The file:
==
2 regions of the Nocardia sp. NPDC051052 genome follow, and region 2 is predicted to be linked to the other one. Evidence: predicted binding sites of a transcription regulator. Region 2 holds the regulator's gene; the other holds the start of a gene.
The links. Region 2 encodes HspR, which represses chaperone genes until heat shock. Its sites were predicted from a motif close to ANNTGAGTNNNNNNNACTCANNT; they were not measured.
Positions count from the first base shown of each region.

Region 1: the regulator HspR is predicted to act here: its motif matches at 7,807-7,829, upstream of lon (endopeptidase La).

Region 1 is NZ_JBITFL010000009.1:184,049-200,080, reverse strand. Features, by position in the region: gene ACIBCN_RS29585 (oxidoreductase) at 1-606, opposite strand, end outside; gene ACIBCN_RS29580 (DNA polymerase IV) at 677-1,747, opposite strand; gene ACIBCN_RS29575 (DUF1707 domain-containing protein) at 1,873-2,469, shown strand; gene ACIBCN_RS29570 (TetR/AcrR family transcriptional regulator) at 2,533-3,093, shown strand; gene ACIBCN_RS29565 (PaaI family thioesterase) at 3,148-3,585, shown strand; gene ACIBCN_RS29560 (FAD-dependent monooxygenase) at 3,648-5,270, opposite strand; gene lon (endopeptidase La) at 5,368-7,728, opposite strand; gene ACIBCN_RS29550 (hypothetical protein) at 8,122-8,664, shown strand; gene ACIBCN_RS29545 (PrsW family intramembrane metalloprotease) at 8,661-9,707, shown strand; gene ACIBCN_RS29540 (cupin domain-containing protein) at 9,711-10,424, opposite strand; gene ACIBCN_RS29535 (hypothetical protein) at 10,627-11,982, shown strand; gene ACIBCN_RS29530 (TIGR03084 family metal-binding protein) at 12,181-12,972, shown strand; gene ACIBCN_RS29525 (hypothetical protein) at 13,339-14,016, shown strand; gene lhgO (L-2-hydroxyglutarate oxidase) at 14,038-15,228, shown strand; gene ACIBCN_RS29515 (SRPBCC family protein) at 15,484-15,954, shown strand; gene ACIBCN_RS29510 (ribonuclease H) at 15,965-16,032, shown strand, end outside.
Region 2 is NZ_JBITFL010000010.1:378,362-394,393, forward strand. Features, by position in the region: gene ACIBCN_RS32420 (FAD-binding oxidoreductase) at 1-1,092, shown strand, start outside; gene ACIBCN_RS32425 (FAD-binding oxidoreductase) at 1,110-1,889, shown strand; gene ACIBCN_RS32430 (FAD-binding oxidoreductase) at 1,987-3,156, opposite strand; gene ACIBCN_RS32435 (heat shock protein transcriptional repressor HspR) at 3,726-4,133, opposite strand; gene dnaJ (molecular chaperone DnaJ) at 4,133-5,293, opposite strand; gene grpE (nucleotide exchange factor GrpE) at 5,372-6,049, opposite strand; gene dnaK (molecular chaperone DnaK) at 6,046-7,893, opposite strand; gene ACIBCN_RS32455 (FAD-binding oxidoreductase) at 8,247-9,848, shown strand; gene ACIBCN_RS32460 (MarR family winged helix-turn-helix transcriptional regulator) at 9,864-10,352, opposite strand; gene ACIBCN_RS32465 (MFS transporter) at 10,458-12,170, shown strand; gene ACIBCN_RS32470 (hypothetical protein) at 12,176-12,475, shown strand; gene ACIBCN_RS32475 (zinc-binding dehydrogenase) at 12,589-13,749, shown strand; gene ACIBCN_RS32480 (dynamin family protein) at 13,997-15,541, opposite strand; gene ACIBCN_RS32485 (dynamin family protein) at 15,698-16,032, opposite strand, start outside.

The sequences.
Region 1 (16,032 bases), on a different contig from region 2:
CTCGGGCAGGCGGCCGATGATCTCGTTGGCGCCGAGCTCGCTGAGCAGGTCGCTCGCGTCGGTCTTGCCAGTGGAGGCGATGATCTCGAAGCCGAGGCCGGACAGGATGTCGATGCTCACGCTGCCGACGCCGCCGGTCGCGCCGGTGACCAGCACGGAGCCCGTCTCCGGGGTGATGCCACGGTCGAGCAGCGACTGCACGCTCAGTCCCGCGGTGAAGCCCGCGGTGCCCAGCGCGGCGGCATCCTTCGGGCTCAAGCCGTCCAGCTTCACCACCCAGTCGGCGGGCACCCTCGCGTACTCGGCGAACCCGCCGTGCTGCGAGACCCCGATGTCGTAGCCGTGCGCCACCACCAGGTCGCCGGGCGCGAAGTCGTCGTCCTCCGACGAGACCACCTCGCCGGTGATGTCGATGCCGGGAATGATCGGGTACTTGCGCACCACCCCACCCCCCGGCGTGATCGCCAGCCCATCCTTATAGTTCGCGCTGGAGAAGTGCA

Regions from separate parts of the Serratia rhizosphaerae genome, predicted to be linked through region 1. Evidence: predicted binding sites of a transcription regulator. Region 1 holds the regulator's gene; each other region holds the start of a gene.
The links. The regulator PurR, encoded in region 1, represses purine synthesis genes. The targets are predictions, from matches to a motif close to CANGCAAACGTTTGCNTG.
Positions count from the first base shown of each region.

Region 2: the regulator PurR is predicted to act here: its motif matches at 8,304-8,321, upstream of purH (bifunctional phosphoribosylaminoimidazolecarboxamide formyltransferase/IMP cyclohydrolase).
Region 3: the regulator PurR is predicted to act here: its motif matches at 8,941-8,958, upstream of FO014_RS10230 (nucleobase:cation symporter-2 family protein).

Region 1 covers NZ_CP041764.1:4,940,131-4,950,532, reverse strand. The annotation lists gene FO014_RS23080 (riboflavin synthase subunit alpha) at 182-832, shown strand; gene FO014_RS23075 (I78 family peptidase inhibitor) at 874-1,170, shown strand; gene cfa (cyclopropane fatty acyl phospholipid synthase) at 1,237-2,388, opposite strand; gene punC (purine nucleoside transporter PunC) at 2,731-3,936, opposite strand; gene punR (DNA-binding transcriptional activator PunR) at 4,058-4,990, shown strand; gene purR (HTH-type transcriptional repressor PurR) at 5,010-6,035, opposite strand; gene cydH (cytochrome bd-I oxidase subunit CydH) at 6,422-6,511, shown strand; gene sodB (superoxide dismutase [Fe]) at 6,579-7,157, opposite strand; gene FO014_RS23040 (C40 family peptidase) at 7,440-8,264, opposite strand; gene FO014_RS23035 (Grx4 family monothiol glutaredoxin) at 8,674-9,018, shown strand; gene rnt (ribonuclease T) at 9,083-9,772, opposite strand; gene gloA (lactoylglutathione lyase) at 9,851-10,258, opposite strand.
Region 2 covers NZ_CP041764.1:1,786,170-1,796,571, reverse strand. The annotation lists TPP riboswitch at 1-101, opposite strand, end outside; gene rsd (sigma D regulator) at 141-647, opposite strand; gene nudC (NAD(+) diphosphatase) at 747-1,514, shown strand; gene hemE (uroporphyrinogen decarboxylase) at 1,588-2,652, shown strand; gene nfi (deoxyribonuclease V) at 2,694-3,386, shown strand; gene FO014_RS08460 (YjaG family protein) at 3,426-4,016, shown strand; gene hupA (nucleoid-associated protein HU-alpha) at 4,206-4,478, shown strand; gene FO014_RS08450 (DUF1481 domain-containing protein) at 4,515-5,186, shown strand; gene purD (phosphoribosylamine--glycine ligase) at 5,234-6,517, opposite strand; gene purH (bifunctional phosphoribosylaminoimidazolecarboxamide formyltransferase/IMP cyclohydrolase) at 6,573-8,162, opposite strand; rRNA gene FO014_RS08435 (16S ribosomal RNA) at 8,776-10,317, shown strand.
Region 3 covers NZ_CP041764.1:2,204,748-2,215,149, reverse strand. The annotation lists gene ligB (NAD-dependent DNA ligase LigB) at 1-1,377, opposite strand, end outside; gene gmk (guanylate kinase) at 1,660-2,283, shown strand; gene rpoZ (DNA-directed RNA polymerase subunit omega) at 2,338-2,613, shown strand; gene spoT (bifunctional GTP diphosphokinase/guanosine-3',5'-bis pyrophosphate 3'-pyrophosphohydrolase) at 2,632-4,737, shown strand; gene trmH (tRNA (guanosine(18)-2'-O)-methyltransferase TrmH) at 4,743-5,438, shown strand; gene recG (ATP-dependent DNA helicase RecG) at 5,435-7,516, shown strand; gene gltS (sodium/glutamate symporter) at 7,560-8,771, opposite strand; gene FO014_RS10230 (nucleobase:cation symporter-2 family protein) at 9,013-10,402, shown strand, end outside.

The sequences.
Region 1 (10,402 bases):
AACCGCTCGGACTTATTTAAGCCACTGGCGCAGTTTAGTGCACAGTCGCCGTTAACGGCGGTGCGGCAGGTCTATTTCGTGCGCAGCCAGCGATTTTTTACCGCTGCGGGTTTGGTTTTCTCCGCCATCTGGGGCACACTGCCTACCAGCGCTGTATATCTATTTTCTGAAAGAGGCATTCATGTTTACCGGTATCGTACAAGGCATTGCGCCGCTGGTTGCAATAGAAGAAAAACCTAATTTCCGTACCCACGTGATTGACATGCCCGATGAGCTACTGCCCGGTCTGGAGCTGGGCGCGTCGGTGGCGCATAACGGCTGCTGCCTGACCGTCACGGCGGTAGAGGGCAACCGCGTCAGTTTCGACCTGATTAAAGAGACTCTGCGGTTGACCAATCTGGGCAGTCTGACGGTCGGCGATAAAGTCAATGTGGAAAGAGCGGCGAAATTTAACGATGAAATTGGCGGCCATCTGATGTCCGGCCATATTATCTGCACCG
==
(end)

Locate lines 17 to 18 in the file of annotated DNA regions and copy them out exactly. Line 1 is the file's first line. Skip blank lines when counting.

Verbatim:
Region 3 covers NZ_CP041764.1:2,204,748-2,215,149, reverse strand. The annotation lists gene ligB (NAD-dependent DNA ligase LigB) at 1-1,377, opposite strand, end outside; gene gmk (guanylate kinase) at 1,660-2,283, shown strand; gene rpoZ (DNA-directed RNA polymerase subunit omega) at 2,338-2,613, shown strand; gene spoT (bifunctional GTP diphosphokinase/guanosine-3',5'-bis pyrophosphate 3'-pyrophosphohydrolase) at 2,632-4,737, shown strand; gene trmH (tRNA (guanosine(18)-2'-O)-methyltransferase TrmH) at 4,743-5,438, shown strand; gene recG (ATP-dependent DNA helicase RecG) at 5,435-7,516, shown strand; gene gltS (sodium/glutamate symporter) at 7,560-8,771, opposite strand; gene FO014_RS10230 (nucleobase:cation symporter-2 family protein) at 9,013-10,402, shown strand, end outside.

The sequences.